Ghosts of the Namib – Today a ghost town, Kolmanskop was once a booming diamond rush settlement in the unforgiving Namib desert, present-day Namibia.
Ghosts of the Namib – During its peak in the 1920s, it was home to about 300 European adults, 40 of their children and 800 local workers.
Ghosts of the Namib – Diamonds were found in less extreme conditions further south, and the population began to drift away. The last residents left in the 1950s, leaving the town to be reclaimed by the desert sands.
Ghosts of the Namib – Overrun by the wilderness, and home to the likes of this antelope, it is a popular tourist attraction as a relic of a distant age.
Ghosts of the Namib – Another major attraction in the area are the wild horses, believed to be the feral descendents of military horses. Over the generations, the horses of the Namib have adapted to be able to survive for long periods without water.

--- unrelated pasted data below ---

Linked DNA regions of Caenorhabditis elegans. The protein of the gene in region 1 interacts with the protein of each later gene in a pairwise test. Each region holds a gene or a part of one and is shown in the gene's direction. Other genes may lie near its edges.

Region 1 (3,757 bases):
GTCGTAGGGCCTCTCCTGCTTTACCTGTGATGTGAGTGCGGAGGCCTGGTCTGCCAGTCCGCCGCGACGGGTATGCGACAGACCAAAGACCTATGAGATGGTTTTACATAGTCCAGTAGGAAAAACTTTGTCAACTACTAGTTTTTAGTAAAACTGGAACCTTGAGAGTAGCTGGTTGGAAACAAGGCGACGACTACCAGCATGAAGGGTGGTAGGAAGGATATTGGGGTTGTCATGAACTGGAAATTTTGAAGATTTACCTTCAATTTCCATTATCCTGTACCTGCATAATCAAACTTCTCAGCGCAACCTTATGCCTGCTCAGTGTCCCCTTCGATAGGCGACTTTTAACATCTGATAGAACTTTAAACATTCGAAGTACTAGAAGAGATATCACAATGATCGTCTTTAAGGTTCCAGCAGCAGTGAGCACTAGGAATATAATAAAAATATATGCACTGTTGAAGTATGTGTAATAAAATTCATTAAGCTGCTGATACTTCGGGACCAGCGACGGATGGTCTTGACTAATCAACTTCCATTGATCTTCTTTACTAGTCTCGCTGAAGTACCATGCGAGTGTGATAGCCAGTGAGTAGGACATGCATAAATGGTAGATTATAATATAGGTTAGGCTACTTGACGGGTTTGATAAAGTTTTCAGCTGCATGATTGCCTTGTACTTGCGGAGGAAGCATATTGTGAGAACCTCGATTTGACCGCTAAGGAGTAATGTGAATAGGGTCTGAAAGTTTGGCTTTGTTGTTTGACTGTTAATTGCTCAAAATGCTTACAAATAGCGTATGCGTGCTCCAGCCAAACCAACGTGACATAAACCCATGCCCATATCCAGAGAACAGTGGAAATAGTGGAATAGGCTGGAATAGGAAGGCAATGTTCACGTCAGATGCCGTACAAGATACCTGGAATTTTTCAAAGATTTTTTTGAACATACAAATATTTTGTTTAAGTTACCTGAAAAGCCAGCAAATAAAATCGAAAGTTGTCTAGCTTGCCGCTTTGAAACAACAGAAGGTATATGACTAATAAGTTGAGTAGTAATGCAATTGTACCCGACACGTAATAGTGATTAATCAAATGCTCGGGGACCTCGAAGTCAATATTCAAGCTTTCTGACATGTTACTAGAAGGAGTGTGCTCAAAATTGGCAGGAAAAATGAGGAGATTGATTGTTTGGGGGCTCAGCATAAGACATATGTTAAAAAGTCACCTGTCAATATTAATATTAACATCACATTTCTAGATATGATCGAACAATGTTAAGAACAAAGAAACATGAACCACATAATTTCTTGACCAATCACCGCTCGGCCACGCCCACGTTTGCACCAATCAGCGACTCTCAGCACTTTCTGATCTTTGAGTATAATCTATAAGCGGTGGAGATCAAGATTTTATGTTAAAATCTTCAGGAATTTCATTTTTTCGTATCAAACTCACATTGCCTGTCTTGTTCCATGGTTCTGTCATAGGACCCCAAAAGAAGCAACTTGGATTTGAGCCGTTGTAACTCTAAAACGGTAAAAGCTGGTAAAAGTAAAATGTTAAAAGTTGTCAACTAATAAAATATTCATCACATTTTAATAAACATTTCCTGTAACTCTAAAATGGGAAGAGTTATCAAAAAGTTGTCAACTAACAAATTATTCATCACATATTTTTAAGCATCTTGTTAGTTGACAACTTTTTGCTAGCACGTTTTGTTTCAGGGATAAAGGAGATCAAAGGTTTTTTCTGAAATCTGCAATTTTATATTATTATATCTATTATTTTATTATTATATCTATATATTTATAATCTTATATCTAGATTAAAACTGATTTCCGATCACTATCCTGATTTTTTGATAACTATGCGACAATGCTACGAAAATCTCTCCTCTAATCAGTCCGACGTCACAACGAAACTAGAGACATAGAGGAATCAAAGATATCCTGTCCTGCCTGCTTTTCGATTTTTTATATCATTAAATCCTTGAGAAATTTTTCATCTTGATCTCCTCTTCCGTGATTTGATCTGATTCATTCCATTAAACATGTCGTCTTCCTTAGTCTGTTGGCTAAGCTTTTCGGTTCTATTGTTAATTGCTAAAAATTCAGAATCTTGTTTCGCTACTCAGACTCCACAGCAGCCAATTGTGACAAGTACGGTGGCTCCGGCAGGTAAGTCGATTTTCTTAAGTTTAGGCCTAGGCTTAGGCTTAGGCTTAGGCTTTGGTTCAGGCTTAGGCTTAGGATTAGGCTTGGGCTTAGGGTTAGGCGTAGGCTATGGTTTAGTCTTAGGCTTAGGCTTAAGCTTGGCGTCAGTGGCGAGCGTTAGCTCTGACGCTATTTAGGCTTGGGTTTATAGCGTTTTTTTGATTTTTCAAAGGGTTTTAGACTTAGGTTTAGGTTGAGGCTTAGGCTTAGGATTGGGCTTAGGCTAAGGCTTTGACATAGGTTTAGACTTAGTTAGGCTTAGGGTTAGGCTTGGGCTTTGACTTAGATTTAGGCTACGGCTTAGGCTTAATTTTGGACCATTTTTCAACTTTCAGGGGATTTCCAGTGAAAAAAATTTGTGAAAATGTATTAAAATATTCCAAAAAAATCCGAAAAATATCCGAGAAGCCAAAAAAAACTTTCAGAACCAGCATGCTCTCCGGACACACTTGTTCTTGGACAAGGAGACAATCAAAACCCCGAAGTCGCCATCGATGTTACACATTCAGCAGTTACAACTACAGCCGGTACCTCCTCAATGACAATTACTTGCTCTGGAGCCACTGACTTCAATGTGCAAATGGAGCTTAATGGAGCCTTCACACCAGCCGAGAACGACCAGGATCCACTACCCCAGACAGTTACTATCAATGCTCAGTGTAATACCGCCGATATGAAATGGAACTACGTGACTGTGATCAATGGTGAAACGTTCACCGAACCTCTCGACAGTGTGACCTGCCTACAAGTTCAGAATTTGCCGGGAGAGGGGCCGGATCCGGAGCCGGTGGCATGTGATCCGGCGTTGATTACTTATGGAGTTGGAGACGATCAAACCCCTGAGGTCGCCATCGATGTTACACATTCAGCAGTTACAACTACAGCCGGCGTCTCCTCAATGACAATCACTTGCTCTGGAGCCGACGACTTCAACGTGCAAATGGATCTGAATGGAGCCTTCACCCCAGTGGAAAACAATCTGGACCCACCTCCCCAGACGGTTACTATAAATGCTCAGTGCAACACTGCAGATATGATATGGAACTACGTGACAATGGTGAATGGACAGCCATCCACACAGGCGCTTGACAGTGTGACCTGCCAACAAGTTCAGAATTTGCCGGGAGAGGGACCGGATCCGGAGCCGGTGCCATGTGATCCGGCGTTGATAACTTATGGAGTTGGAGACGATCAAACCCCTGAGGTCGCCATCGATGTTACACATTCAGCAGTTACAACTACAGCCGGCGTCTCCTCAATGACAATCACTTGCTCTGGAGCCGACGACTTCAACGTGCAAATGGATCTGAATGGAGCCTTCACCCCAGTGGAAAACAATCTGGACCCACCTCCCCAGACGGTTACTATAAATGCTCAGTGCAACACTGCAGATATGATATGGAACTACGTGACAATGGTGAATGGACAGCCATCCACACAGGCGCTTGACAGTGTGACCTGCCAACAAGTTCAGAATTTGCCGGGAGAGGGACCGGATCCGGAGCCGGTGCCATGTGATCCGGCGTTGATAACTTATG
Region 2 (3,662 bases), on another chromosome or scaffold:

Ghosts of the Namib – The horses survived the guns of hunters for generations as they existed on restricted-access land used for diamond mining. Waterholes like the one in this picture help keep the population at a sustainable level.
Ghosts of the Namib – They were once known as "ghost horses" as they were rarely seen and kept their distance from humans, but in recent years have become more accustomed to human contact.
Ghosts of the Namib – Dry for an estimated 55 million years, the Namib is considered the world's oldest desert. It stretches along Namibia's coastline and into Angola and South Africa.